We then tested the resistance of different patterns without the obstacles. The relationship between resistance of circuits and circle numbers is shown in Fig 5. We can see that moderate improvements are achieved by having one or two circles in the circuit patterns as circles have smaller resistance than lines (parallel circuit). Interestingly, we observe significant improvements in the mean resistance when the circle number increases from two to five. This can be explained by the formation of bridge circuits as the result of circle-circle intersection. Note that patterns with three circles present high variance in the resistance because the number of bridge circuits can change from zero to two, depending on the order of circles. Having more circles is more likely to create bridge circuits, which significantly reduces the overall resistance of the connection. This phenomenon is not observed when circles are tangent to each other, as the circular path tends to be longer than the path created by a straight/semi-straight line. When compared to the original single line connection the connection with circles presents half of its resistance.

Fig 5. Circle number versus resistance.

The overall resistance of connections decreases as there are more circles in the patterns. Significant reduction in resistance happens with 3 or more circles as more bridge circuits are created when circles intersect with each other.

Circuit optimization in uncertain environments

We add obstacles to our experiment to challenge the robot with a competitive and uncertain environment. The obstacle is connected to the ground, and once the circuit connects to this obstacle the voltage decreases significantly. As we have known from the results above, the load voltage is mostly affected by the number of circles. The optimal patterns in this setting are likely to have as many circles as possible while avoiding touching the obstacle. In order to achieve optimal load voltage, the best strategy is to draw a line for s3 and draw circles for s2 and s4 while keeping x1 and x3 far away from the obstacle. This strategy requires shared information between categorical and continuous domains.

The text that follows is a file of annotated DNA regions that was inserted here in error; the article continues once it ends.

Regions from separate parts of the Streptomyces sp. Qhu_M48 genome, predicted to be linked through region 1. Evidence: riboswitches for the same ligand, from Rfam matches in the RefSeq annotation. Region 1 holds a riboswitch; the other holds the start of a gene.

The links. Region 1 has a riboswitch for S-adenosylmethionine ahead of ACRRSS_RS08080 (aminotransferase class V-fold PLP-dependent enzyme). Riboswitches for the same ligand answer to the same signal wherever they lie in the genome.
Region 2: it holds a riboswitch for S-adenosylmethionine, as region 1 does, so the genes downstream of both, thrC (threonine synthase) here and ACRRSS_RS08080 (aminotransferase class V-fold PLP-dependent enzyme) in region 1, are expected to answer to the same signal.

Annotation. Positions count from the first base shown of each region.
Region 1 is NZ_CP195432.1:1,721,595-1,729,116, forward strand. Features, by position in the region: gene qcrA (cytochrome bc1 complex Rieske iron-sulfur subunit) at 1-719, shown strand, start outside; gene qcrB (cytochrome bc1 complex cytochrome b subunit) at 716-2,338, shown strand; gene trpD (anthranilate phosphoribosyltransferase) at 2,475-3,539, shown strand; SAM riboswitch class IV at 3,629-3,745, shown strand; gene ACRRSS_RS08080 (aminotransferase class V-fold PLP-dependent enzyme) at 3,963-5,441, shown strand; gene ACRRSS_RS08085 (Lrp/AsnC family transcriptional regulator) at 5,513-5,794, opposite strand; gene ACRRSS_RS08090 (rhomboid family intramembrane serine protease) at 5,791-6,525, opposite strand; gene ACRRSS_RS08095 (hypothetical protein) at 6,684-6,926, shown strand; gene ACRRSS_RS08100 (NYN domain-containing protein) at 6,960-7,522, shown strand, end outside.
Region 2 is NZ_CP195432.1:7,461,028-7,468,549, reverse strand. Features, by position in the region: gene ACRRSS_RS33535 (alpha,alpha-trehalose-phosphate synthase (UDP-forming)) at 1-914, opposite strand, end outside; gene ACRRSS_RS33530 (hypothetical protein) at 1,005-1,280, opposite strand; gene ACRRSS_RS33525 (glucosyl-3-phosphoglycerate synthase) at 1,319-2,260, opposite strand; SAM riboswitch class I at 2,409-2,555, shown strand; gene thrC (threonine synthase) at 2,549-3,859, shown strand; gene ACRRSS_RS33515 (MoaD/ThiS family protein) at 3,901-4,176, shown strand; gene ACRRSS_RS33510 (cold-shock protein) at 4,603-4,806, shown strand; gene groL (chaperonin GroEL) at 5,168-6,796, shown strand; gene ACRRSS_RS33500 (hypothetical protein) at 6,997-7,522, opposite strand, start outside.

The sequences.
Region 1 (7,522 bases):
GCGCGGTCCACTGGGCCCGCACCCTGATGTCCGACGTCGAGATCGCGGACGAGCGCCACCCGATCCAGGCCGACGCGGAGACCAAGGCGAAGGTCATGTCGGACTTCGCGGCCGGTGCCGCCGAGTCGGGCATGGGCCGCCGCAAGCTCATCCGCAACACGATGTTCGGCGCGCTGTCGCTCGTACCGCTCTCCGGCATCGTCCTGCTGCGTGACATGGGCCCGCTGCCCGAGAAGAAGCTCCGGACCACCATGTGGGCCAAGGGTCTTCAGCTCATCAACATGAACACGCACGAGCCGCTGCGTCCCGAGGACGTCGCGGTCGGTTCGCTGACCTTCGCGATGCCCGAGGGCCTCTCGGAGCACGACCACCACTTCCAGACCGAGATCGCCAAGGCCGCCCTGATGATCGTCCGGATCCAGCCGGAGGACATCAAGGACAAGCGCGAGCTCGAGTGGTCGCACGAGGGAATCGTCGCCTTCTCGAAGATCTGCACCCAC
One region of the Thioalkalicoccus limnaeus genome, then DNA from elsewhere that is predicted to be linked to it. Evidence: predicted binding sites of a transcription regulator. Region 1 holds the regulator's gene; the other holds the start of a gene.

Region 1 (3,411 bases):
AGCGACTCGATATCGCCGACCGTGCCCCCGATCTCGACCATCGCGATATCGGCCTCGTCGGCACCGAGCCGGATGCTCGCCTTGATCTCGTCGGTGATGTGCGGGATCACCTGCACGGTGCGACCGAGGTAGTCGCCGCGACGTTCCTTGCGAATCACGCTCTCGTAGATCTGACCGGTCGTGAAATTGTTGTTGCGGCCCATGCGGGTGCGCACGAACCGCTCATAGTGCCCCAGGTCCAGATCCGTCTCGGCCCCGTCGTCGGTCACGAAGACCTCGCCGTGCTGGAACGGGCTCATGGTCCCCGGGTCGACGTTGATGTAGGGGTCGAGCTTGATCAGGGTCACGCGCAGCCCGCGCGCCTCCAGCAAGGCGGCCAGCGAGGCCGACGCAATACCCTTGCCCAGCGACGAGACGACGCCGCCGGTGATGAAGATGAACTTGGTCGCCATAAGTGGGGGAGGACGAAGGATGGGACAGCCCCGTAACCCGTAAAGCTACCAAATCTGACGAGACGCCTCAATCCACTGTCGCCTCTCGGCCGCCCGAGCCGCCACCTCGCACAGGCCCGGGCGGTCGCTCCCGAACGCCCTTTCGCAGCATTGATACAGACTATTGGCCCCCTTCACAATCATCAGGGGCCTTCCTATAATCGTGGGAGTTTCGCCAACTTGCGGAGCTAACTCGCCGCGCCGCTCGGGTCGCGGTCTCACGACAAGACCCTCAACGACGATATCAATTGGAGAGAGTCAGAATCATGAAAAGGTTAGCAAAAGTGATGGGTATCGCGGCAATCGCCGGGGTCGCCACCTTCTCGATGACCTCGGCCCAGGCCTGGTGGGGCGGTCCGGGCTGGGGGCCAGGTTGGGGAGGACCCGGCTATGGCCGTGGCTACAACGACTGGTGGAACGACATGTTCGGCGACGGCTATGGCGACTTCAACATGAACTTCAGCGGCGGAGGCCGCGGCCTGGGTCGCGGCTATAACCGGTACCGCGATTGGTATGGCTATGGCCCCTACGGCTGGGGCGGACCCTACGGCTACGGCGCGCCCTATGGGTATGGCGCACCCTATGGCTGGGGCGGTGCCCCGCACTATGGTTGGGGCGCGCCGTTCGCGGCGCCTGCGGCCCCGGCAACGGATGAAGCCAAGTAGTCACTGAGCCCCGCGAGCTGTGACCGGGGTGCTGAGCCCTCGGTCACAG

The observed load voltage is shown in Fig 6. It is clear in the figure that CoCaBO (orange line) outperforms BO and GA not only in finding the highest voltage but also in the earlier increase in output. The voltage of the optimal pattern CoCaBO found is respectively 12.8% higher than BO and 71.9% higher than GA. A significant increase in the load voltage is seen before iteration 15 for CoCaBO and BO, while GA only reaches a relatively high value after performing 20 drawings. To have a better view of the parameters chosen by CoCaBO, a heatmap was plotted (Fig 7).

Fig 6. Result of circuit optimization with one obstacle.

Patterns that make contact with the obstacle result in a low load voltage. Starting from low voltage values, CoCaBO achieves high load voltage values and outperforms both BO and GA (12.8% and 71.9% higher, respectively). While simultaneously coping with discrete and continuous choices GA shows the worst performance in this experiment.

Fig 7. Heatmap of control parameters from CoCaBO.

For s1s5, dark blue denotes circles and white denotes lines. The obstacle can be avoided if s1, s2 and s3 are all lines or s1 and s3 are circles centered away from the middle of the workspace. When s2 and s4 are both circles, the robot learns to constrain x1 and x3 in a small search area to prevent connecting the obstacle.

We further challenge CircuitBot with different obstacle patterns. Two obstacles were placed respectively at 130 mm and 250 mm according to the axis, in Fig 3. The results are shown in Fig 8. CoCaBO maintains superiority to BO and GA in respectively 21.3% and 25.7% higher in load voltage. Examples of circuit patterns that were drawn during the optimization process are shown in Fig 9.

Fig 8. Result of circuit optimization with two obstacles.

Similar performance is achieved by CoCaBO that outperforms both BO and GA (21.3% and 25.7% higher respectively).

Fig 9. Examples of circuit patterns drawn during optimization.

The left patterns avoid obstacles and achieve high load voltage. The right ones touch the obstacles and thus show a low voltage although they have more circles.


Superiority of CoCaBO over BO and GA